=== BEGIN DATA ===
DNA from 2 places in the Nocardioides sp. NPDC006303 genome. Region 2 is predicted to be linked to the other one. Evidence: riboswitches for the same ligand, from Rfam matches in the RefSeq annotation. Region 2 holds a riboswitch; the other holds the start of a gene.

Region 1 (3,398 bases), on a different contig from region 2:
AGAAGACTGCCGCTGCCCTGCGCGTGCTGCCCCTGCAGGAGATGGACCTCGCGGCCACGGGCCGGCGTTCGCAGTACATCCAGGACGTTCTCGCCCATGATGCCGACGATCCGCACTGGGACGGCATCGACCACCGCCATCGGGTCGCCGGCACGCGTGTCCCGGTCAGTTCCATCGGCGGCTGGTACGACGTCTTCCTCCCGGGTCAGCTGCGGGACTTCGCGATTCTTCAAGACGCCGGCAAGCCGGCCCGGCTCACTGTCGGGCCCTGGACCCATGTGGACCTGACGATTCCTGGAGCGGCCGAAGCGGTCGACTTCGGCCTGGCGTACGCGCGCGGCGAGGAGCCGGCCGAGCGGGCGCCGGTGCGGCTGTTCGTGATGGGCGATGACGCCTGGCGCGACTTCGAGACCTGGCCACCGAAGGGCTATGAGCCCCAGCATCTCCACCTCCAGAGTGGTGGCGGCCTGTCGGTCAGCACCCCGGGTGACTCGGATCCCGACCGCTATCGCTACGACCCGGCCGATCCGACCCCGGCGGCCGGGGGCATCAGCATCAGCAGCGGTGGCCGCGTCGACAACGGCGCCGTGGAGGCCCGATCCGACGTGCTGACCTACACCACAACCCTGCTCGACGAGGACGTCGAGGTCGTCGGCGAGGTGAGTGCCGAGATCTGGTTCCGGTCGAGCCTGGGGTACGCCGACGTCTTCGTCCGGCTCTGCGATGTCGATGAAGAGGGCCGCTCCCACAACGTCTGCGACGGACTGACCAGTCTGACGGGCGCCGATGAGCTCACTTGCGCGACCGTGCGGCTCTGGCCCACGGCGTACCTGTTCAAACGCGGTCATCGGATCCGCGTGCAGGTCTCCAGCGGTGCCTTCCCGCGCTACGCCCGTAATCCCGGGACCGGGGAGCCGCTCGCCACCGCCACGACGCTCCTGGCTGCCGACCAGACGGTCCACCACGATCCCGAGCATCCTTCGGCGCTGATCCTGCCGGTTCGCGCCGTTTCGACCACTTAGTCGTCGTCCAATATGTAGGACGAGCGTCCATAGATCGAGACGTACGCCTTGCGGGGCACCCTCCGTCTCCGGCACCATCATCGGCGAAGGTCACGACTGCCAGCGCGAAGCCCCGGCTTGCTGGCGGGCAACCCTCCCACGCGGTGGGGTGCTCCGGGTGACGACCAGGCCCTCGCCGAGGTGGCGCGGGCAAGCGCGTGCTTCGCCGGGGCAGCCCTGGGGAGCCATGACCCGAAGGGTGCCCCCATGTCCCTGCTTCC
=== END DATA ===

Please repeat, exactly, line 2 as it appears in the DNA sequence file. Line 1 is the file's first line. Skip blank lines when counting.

Region 1 (3,398 bases), on a different contig from region 2: